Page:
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Format: Hardcover|Vine Customer Review of Free Product( What's this? )
First published in September of 2010, popular self-taught Australian chef Bill Granger's beautifully presented cookbook 'Bill's Basics' clearly had the 'Average Joe' in mind when he began penning this recipe book. The principle that runs behind the entirety of the book is good, honest and simple food - cooked simply. No experience or any advanced understanding of cooking is required; the book is aimed at taking the user through all the stages to create a vast array of quite simplistic culinary delights.

The book begins with a short introduction by Granger, allowing a brief glimpse into how surprisingly personal the book is to him. This alone adds a genuinely nice touch to the following recipes, and allows you to truly believe that he cooks these dishes all of the time; unlike with other cookbooks, whereby you know that half of the recipes are for dishes that the writer/chef would probably never cook up for themselves in everyday life.

Each recipe includes brief notes on the dish, which are often personal to Granger, as well as snippets of the dish's history ("carrot cake reached our shores in the Seventies"), or honest insights into the recipes and his attitude to cooking ("Satay Skewers are one of my favourite street foods, but I can't always be bothered to thread the chicken onto skewers at home").

An entire chapter is dedicated to soup, with a good number of delectable yet healthy recipes included. There are also one or two unusual recipes, such as 'Laksa' which is a rich and fragrant noodle soup that is (or so we're told) becoming the 'Spag Bol' of Australia. Don't be fooled into thinking that because the book is entitled 'Basics' that you will have seen it all before. With Bill's 'simplified' take on cooking, a lot of the classic recipes are seemingly transformed into the glorification and utter enjoyment of the ingredients and the honesty of combining and cooking them.

Not only does the cookbook offer up interesting and so-very-slightly unusual dishes such as the likes of the aforementioned 'Laksa', along with 'Salt & Pepper Squid', `Roasted Butternut Squash, Lentil & Spice Pasties' and 'Saffron Risotto With Lobster'; you also have recipes for the justifiably classic dishes such as 'The Perfect Steak', 'Fish Pie', 'Vegetable Soup' and 'Tomato Pasta Sauce'.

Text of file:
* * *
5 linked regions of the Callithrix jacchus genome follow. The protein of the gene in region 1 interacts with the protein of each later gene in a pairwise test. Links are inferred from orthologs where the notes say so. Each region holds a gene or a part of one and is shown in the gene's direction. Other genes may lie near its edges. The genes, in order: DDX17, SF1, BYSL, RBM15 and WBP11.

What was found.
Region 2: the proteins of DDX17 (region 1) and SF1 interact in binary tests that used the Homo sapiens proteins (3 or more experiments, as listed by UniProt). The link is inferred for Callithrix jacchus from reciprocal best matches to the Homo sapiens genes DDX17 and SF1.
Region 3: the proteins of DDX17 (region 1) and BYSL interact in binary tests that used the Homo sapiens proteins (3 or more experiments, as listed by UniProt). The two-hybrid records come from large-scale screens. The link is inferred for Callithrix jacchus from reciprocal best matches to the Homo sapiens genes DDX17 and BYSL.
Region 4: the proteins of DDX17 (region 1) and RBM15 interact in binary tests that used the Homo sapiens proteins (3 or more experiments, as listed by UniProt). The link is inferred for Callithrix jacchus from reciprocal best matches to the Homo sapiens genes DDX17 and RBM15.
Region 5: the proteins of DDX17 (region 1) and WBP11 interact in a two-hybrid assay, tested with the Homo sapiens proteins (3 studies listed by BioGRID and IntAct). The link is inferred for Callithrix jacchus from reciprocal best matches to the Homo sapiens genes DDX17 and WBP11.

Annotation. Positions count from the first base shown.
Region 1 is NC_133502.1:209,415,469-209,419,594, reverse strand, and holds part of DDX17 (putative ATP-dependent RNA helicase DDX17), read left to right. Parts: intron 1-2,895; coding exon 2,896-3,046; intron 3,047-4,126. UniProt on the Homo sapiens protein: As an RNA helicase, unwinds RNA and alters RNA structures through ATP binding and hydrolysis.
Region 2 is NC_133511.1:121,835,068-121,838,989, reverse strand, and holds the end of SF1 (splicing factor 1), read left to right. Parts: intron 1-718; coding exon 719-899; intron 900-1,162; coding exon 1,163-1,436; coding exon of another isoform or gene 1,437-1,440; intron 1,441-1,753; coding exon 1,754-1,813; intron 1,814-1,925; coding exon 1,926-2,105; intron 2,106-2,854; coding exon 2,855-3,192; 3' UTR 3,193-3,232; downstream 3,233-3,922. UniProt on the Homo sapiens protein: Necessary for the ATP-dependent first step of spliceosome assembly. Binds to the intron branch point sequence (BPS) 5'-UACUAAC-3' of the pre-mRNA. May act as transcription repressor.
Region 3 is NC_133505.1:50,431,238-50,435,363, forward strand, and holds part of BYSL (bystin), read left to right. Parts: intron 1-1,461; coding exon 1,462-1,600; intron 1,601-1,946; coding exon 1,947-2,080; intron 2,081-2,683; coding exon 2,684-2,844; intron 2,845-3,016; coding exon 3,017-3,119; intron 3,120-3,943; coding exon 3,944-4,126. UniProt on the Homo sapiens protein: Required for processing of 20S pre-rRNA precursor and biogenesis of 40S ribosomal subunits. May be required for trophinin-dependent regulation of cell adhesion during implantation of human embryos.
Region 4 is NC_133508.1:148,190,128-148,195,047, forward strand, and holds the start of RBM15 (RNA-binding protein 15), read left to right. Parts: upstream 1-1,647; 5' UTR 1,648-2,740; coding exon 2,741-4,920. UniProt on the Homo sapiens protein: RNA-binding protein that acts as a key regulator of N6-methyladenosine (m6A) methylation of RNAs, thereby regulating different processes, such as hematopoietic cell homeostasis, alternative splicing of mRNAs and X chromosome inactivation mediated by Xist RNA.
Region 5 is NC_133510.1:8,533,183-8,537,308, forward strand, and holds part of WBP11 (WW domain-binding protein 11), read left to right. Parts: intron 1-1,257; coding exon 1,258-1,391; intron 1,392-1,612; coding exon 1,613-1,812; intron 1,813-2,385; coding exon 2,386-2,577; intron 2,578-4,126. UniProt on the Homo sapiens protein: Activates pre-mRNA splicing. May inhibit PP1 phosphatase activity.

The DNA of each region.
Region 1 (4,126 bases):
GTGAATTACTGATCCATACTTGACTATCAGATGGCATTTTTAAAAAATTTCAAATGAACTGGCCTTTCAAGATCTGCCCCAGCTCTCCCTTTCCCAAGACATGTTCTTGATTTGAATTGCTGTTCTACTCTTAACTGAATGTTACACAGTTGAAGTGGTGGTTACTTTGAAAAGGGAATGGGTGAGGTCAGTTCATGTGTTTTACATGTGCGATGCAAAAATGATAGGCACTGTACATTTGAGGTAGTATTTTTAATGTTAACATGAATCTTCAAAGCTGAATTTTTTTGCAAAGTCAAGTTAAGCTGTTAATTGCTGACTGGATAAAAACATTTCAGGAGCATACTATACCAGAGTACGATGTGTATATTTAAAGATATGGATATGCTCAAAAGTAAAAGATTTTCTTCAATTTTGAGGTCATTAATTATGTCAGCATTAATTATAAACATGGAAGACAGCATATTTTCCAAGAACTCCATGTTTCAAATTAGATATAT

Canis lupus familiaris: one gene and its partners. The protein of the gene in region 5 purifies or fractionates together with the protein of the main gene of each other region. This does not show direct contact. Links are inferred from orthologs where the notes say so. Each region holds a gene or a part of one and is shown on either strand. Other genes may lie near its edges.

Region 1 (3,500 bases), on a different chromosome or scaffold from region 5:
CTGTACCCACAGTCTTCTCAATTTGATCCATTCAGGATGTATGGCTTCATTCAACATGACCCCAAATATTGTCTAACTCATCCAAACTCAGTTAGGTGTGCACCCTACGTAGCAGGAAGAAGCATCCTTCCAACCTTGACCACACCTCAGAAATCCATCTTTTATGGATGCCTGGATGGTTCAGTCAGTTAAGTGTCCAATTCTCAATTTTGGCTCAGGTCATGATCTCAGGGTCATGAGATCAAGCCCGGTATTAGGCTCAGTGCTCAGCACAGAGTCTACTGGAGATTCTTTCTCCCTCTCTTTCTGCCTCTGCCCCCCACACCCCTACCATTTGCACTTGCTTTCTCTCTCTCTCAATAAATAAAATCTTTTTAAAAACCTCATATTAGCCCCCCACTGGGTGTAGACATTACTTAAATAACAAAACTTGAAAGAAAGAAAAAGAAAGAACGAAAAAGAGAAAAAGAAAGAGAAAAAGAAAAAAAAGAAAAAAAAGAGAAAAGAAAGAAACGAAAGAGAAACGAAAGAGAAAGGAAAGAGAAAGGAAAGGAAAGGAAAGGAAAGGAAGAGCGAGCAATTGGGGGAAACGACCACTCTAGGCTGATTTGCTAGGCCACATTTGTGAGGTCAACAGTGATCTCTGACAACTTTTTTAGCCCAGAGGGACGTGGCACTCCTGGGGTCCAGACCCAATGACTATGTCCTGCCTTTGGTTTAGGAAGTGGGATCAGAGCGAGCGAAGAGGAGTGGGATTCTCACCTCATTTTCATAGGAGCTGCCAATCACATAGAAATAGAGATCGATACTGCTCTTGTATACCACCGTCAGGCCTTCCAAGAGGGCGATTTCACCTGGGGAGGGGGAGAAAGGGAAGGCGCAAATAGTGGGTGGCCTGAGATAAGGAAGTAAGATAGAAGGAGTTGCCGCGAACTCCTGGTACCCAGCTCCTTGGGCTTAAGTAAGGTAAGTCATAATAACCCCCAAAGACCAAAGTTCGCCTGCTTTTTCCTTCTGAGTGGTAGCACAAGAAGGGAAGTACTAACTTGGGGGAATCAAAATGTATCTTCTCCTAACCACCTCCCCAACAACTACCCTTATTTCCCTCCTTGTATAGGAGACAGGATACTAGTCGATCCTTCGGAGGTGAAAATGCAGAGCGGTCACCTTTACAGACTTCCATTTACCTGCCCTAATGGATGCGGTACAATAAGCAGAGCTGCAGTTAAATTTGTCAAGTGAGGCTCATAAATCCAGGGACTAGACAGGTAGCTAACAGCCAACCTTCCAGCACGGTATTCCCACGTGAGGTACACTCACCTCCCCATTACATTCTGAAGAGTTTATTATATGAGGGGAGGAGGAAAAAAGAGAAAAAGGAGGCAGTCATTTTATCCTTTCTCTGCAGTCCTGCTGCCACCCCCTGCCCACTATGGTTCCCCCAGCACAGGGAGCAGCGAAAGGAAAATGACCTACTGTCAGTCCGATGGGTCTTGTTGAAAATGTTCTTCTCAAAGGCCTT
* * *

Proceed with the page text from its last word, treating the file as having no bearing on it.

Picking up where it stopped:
Each recipe includes a full colour photo alongside it, which brings together a beautifully presented and brilliantly inspiring book. The recipes are simple to locate, put into their own chapters based on the principal ingredient and/or style of dish (as well as an easy to use index). Each of the chapters is exactly 24 pages in length.

The chapters include:
Rice, pasta & bread

All in all, this is a beautifully presented cookbook, which is ideal for everyday use, for absolutely anyone. Running for a total of 256 pages, this high quality and durable publication covers a vast array of dishes, with simplicity and the sheer enjoyment of cooking always in mind. Very highly recommended (and I don't say that often!).
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Format: Hardcover|Vine Customer Review of Free Product( What's this? )
Whilst billed as "basics", namely classic meals from around the world for everyday cooking, Bill's Granger's book often goes beyond that. I was quite pleased for example to see that his recipe for Bolognese sauce includes the "authentic" ingredients and processes which most books leave out (soffrito of onion, carrot & celery, pancetta, pork as well as beef mince, milk and white wine).

His interpretations of the recipes can add that little bit extra beyond the standard. Though I have been doing Indian cooking for many years, I have always struggled to produce a palak paneer which I could call satisfactory to my mind. But trying ideas from Bill's recipe here I've gone a long way towards remedying that.

To be fair there are probably not too many recipes in this book which I would go out of my way to cook, but this is a decent enough book for those less experienced at cooking who want to expand their repertoire and produce relatively simple meals but with that little bit more.
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Format: Hardcover|Vine Customer Review of Free Product( What's this? )
It does what it says on the tin. Bill Granger provides a selection of easy to cook recipes that you will use every day in your kitchen. The recipes are well laid out and clear to follow, the ingredients are not too rarefied that you couldn't get hold of most of them in your local supermarket (perhaps I will allow that the saffron and lobster risotto may be the only exception here), and every one that I have tested so far is tasty beyond belief.